NUR-SULTAN — Kazakh President Qasym-Zhomart Toqaev, under growing pressure at home and abroad for his government’s failure to carry out economic and democratic reforms, has called for a “reset” of the state structures managing the oil-rich Central Asian nation.
Addressing the nation during a joint session of both parliamentary chambers, the Mazhilis and the Senate, Toqaev said on September 1 that a new state body called the Agency for Strategic Planning and Reforms would soon begin carrying out its function to boost “necessary reforms,” while a second state agency will be created to support economic competition. Both will report directly to the president.
The changes, Toqaev said, include direct elections for governors in villages starting next year, as well as hiving off the Agency for Emergency Situations from the Interior Ministry to allow it to have a freer hand in responding to the coronavirus pandemic in the face of protests by citizens demanding compensation for losses caused by the outbreak.
Opposition groups in Kazakhstan have been calling for direct elections of all governors across the country for years, a move that has been rejected by the government.
Kazakhstan’s economy has stalled in recent months, hit hard by the double whammy of a drop in oil prices and the virus, which has choked off growth and forced many businesses to be shuttered.
Earlier this month, Human Rights Watch (HRW) urged the Kazakh government to extend and bolster economic relief for those negatively affected by the COVID-19 pandemic to prevent hundreds of thousands of people from facing poverty.
Despite Kazakhstan’s vast natural resources, a high portion of its population was at risk of poverty even before the pandemic.
One study from October 2018 found that one-quarter of Kazakhstan’s population of more than 18 million is chronically poor, and more are at risk of falling into poverty. The situation has deteriorated as oil revenues dwindled due to the pandemic.
In March, Toqaev announced that the government was allocating about $10 billion toward improving access to health care, cash transfers for people who lost income, and protecting businesses from the economic fallout.
The aid package totaled almost 7 percent of Kazakhstan’s gross domestic product, but the relief was still lower than the monthly living wage needed to cover basic expenses in higher-cost cities such as Almaty or Nur-Sultan.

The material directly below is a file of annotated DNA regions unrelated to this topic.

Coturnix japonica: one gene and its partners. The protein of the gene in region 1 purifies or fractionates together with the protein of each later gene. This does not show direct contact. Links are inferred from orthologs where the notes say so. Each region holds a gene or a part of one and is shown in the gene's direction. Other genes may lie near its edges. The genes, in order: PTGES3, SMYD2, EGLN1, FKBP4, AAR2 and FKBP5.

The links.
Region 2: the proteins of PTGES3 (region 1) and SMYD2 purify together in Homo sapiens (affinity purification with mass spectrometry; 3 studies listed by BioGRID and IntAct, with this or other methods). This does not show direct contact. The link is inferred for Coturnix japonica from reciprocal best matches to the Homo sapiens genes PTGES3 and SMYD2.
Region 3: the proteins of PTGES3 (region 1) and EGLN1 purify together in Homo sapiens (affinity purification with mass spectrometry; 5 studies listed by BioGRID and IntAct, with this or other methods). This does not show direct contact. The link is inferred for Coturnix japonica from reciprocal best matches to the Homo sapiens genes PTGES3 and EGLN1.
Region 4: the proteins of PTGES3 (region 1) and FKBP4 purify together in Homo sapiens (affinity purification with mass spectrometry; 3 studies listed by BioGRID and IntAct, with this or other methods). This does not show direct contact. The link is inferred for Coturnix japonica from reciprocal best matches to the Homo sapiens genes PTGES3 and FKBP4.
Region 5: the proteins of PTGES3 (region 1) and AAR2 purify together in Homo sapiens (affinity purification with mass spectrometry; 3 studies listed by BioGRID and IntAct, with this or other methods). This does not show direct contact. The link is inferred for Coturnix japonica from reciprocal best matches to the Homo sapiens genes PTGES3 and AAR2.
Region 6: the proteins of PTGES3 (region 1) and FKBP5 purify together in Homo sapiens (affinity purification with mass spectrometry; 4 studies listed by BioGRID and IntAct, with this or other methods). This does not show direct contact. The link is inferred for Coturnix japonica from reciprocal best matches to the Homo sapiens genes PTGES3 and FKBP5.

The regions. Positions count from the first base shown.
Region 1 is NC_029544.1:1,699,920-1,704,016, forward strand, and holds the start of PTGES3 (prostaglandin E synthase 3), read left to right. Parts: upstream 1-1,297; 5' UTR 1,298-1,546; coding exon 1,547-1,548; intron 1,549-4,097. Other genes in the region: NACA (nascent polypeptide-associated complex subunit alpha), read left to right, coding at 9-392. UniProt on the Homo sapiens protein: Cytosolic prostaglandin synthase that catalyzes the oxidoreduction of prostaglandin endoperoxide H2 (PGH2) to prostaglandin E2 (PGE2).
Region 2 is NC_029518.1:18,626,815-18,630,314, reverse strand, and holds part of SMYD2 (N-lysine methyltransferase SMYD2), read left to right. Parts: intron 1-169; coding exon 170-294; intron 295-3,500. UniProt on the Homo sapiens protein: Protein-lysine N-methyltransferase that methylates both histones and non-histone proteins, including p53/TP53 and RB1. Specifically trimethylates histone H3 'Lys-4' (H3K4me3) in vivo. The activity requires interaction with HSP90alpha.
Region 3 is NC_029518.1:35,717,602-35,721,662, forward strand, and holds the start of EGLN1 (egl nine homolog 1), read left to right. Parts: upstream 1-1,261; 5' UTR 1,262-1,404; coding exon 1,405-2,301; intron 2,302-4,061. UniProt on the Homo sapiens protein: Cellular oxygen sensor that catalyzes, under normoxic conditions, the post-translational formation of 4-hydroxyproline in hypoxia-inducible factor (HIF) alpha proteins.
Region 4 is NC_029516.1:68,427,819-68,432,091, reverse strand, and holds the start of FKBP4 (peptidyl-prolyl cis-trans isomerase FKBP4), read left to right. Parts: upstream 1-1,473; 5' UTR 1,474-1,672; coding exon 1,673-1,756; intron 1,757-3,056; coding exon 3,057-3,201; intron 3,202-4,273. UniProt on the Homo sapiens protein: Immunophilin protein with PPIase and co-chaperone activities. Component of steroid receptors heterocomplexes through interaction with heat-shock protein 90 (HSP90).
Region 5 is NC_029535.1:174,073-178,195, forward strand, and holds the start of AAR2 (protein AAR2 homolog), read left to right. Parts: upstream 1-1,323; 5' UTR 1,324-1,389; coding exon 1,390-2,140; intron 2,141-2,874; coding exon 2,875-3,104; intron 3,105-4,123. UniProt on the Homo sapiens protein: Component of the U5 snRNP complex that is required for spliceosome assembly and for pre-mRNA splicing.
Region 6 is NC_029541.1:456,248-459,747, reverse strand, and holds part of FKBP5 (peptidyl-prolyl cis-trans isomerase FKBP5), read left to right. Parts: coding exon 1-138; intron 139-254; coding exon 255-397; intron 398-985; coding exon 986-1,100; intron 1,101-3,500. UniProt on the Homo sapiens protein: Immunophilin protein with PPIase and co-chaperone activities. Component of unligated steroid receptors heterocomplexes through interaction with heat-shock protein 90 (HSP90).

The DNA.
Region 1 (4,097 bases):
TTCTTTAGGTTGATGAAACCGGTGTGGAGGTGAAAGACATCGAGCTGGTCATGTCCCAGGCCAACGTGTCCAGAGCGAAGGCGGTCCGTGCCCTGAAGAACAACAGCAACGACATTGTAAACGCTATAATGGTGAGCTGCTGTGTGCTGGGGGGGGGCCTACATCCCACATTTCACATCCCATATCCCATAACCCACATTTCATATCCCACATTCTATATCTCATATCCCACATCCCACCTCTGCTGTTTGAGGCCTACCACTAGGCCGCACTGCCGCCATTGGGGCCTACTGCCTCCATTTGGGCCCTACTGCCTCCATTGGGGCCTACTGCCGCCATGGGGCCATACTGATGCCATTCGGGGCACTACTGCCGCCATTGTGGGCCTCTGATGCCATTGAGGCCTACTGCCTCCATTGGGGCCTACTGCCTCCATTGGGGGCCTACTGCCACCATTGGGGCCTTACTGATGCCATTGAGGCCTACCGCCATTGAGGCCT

Compounding the problem, some measures such as loan deferrals have since expired.
“There could be dire consequences unless the government urgently extends and expands financial assistance during the quarantine and beyond,” said Lena Simet, senior poverty and inequality researcher at HRW in an August 18 report.
Of his almost 90 minute address, Toqaev devoted just two minutes to the issue of human rights in Kazakhstan, though he still called the issue “a priority.”
According to Toqaev, his government must bring national legislation in line with the International Convention Against Torture, implement measures to prevent cyberbullying, and join the protocol of the Convention on the Rights of Children. He also called on the Interior Ministry to thoroughly investigate human trafficking cases.
International right defenders have criticized Kazakh authorities for years for limiting the civil and political rights of the country’s citizens, cracking down on dissent, allowing politically motivated persecutions, torture in jails and prisons, and other rights violations.
They have also urged Kazakhstan to release political prisoners, but the authorities in Kazakhstan have insisted that there are no political prisoners in the country.
“Due to what became routine in the past, law enforcement structures continue to stick mainly to an accusation style of work. Very often citizens are being criminally charged without any grounds,” Toqaev said in his address, adding that police must be “free from other duties” to allow them more time to investigate crimes and collect evidence.
It was Toqaev’s second address to the nation after he took over the former Soviet republic following the sudden resignation in March 2019 of President Nursultan Nazarbaev, who had ruled the tightly controlled country since before the 1991 collapse of the Soviet Union.
Nazarbaev remains a key political figure as the leader of the ruling Nur-Otan party, and lifetime chief of the powerful Security Council. He also enjoys full immunity guaranteed for him by his title of elbasy – the leader of the nation.